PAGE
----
1.5 Tyre Under Persian Rule. Tyre achieved a certain degree of independence once more under the Persian rule. She assisted the Persians in their campaigns, providing them with naval forces. In 352 Sidon was destroyed in an uprising against the Persians and for the next 20 years Tyre was free from the competition of its old rival (Bikai, 1992: 52-53).

1.6 Alexander's Conquest of Tyre. Alexander the Great's dealings with Tyre are described in detail by two ancient historians: Arrian and Quintus Curtius Rufus (1st century AD). During his southward march of conquest against the waning Persian Empire Alexander received envoys from Tyre with courtesy (Rufus, History, 4.2.2), but when they refused to allow him to enter their city (ostensibly in order to worship their chief deity, Hercules) he became angry (Rufus, 4.2.3-5; Arrian, 2.15.6-7; 2.16.7.). Confident of their security in their island fortress and bolstered by promises of support from Carthage, the Tyrians decided to fight, murdering a party of heralds sent by Alexander with terms of peace (Rufus, 4.2.6-7, 10-12, 15).

Figure 1: Alexander the Great's Conquest of Tyre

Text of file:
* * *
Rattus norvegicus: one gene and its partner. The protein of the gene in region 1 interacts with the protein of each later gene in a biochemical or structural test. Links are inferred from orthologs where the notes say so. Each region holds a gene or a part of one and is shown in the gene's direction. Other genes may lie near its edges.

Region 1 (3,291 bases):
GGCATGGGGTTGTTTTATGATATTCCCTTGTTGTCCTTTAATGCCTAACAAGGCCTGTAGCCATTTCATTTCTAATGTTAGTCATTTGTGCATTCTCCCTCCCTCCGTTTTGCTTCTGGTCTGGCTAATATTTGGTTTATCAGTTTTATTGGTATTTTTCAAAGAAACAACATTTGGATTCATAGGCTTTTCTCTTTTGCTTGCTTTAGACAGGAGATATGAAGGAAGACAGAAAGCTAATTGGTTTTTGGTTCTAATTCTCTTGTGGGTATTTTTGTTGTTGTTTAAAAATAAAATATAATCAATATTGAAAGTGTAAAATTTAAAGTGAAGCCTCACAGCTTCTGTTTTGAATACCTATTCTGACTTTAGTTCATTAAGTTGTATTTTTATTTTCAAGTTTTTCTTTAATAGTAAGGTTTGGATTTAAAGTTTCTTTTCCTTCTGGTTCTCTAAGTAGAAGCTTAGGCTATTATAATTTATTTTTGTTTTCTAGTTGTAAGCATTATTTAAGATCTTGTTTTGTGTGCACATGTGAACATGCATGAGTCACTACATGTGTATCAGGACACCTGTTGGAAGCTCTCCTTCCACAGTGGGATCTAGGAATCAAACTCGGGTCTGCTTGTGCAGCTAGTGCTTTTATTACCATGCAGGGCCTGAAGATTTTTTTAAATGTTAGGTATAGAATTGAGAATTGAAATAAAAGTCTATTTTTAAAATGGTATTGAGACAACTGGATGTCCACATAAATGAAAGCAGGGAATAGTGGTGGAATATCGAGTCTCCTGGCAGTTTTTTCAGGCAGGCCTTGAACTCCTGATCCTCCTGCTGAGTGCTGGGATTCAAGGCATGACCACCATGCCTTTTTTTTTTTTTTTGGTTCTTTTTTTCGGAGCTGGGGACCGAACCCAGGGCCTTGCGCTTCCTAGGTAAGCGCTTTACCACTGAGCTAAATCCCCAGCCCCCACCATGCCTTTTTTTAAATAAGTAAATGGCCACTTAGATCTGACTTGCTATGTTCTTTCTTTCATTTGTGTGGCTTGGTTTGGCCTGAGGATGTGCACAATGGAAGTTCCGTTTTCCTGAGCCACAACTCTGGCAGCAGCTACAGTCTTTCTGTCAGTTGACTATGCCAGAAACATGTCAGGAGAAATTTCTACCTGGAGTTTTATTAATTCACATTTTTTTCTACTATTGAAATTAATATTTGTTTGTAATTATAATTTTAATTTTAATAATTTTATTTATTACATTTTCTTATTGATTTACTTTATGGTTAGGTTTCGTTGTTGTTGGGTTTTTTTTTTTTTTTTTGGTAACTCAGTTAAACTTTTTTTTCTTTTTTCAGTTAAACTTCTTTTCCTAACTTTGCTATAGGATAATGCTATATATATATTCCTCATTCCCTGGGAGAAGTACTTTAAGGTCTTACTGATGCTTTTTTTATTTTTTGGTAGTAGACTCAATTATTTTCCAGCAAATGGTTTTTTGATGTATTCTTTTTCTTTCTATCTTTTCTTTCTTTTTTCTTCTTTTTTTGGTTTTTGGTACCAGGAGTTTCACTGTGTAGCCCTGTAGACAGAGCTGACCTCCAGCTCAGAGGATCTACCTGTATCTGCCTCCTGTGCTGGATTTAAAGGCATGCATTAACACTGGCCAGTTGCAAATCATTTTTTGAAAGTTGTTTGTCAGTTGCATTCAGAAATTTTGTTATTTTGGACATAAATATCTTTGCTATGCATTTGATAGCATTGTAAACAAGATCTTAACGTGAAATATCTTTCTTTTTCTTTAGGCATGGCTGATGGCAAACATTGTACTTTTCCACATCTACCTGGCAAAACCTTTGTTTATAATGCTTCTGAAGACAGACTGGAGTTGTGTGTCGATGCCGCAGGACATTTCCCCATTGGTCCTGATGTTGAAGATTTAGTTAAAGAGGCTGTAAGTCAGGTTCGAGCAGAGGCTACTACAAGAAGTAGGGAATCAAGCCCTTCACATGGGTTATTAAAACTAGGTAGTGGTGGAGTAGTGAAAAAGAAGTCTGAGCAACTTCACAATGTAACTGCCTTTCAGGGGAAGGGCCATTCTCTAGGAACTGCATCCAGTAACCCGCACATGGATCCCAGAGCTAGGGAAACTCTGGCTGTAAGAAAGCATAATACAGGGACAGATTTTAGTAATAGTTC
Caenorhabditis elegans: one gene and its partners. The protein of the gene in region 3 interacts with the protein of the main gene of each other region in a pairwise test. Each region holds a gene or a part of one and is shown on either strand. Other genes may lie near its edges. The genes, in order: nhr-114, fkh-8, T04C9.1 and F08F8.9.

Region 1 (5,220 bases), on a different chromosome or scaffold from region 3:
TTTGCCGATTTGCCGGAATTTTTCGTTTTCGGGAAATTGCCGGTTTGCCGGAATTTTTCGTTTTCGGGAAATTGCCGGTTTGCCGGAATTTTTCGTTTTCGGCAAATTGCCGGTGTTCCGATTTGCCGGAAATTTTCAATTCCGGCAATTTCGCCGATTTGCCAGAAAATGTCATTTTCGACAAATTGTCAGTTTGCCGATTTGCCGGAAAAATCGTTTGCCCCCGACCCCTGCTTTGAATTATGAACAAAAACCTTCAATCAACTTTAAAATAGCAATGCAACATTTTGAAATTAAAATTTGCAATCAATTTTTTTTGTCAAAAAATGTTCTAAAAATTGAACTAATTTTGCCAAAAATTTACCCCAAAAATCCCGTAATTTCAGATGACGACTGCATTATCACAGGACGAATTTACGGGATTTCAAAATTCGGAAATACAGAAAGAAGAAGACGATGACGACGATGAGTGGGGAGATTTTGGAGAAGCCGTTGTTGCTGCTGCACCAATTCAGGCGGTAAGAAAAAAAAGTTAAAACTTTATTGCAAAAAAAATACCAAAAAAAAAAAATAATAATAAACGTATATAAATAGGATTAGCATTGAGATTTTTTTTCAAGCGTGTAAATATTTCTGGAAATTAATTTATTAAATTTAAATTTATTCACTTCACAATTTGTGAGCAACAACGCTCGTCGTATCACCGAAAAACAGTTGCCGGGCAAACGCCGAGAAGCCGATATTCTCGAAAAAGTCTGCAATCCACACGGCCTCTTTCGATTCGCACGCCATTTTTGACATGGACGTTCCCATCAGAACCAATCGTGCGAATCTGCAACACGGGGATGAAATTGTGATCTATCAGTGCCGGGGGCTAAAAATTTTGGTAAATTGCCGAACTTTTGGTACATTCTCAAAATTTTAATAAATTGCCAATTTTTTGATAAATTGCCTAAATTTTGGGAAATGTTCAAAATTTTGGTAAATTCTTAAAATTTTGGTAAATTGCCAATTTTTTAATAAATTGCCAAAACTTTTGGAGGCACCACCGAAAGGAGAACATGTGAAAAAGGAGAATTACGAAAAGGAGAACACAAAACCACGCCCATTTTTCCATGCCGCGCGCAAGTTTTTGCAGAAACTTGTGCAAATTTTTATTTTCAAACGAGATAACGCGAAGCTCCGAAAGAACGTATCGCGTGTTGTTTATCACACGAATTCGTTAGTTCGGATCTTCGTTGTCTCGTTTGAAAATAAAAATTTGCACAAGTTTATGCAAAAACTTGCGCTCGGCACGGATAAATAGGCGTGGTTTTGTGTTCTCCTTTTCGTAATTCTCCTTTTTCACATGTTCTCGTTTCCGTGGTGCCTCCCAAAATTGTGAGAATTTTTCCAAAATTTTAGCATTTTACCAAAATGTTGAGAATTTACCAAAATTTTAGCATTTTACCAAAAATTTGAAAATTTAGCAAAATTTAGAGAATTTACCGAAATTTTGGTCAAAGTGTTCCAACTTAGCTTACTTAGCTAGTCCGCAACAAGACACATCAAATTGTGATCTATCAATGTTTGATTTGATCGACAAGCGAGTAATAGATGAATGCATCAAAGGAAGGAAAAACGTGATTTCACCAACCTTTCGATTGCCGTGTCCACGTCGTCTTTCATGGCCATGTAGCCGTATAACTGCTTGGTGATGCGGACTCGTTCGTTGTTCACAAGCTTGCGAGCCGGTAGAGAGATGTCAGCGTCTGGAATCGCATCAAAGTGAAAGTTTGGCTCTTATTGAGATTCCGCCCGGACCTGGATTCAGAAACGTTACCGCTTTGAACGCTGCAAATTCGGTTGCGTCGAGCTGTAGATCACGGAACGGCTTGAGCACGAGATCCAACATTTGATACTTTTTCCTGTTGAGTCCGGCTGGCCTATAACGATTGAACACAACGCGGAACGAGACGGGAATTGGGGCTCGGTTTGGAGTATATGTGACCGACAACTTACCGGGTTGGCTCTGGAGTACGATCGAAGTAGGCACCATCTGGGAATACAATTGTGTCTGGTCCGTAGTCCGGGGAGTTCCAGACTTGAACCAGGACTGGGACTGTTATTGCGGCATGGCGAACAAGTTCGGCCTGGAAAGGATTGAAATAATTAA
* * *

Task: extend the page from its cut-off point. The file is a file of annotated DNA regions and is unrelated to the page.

Figure 1: Alexander's Conquest of Tyre

The Tyrians had good reasons for their confidence: Alexander's navy was some distance away (Rufus, 4.2.15) and so to take the island by force would require the construction of an artificial causeway, called a mole (see Figure 1). This was a mammoth undertaking because the island was located in deep water (up to 5.5 metres near the walls). A strong south-westerly wind brought a constant battering of waves against the shore. Besides the natural obstacles the Tyrians were well equipped with an array of missiles that could be fired from the 45 m high walls (Rufus, 4.2.7-9; Arrian, 2.21.4). His hand forced by the murder of the heralds, Alexander had no choice but to commit his forces to a siege (Rufus, 4.2.15). The soldiers found a ready supply of rock near at hand, in the form of the rubble of old mainland Tyre, while timber was brought from Mt. Libanus (Rufus, 4.2.18). At first the Tyrians seem to have underestimated the threat it posed because the construction of the mole was well under way before they began to attack it (Rufus, 4.2.19-21). Their command of the sea allowed them to launch rapid sorties around the mole, while raiding parties landing on the coast attacked the Macedonians carrying stones (Rufus, 4.2.22-24).